We all go there, that place where death puts us on auto pilot and our truest self seems to appear. In grief, we are ground down to the very nub of our nature and have no energy to be anything other than our most authentic self.
Sometimes that is pretty darn ugly, to be honest. I have seen grief turn lovely persons into mean, vindictive, bitter, cruel, careless and at times, ignorant beings. They are hurting and they are seeking any way to get that pain OUT, so they lash out at those around them or worse, at themselves, drinking and drugging into oblivion and destroying relationships and people around them in the process.
More commonly, I see a kindness appear. I believe in the better humanity, I do, and this is why. My children, as teenagers often do, will eat each other live or sacrifice one another on an alter in a heartbeat just to get ahead. Or at least, it seems the case. That is, until death happens. And then something magical occurs, I glimpse the future adult in them, not through murky waters, but crystal clear. They are kind, compassionate, engaging, thoughtful, affectionate and patient. What warms this mother’s heart though is not that they do this with others, but they do it with each other, the one person who is supposed to be there FOREVER for them and that they can mistreat and still get to call sibling. But in death, in grief, they do not. Instead, they carry the burden of their brother or sister and the better shines through like a beacon on a dark night.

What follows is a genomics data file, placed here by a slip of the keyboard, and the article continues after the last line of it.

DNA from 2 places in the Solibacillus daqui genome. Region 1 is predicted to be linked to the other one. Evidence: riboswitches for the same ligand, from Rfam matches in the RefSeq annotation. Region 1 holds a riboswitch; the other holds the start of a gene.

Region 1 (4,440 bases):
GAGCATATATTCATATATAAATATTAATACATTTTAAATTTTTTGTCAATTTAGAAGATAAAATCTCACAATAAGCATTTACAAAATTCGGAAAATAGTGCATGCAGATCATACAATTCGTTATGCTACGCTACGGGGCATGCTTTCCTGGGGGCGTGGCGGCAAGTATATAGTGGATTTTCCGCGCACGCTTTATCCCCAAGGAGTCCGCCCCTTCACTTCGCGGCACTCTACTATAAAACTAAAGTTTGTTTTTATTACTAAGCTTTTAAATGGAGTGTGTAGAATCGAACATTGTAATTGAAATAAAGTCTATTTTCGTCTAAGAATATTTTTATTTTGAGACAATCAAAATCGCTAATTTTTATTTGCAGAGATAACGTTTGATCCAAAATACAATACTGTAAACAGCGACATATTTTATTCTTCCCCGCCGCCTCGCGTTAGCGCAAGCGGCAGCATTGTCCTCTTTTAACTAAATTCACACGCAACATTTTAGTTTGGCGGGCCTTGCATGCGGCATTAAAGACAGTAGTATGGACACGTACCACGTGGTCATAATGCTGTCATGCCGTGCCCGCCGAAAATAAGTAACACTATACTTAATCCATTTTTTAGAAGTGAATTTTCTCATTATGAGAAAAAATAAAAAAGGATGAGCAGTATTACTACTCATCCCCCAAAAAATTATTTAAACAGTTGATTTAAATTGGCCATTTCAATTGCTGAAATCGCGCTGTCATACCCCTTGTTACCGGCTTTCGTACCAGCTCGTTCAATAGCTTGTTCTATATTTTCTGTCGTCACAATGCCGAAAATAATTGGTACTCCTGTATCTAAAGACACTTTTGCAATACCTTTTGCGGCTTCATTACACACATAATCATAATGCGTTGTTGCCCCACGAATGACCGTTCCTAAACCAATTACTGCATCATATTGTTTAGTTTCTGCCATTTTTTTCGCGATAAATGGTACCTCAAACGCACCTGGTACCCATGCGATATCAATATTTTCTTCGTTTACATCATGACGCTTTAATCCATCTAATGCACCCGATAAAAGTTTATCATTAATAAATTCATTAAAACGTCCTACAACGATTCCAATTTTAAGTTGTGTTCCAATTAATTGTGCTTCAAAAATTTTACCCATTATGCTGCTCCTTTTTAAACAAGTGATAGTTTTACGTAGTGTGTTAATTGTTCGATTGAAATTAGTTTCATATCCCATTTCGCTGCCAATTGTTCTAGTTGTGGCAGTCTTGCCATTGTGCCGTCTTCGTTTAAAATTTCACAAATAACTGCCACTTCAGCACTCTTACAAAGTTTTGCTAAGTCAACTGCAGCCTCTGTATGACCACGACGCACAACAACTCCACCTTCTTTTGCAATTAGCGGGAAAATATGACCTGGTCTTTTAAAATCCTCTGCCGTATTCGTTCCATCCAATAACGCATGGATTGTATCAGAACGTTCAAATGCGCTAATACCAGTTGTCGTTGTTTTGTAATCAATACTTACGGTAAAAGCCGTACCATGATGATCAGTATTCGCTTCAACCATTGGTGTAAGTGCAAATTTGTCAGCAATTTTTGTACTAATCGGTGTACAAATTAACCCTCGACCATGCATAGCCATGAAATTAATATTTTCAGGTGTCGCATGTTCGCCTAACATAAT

Most certainly, even though at times, I may wish to eat my young for their coltish attitudes, I do not when they are like this. For certainly, Death Becomes Them.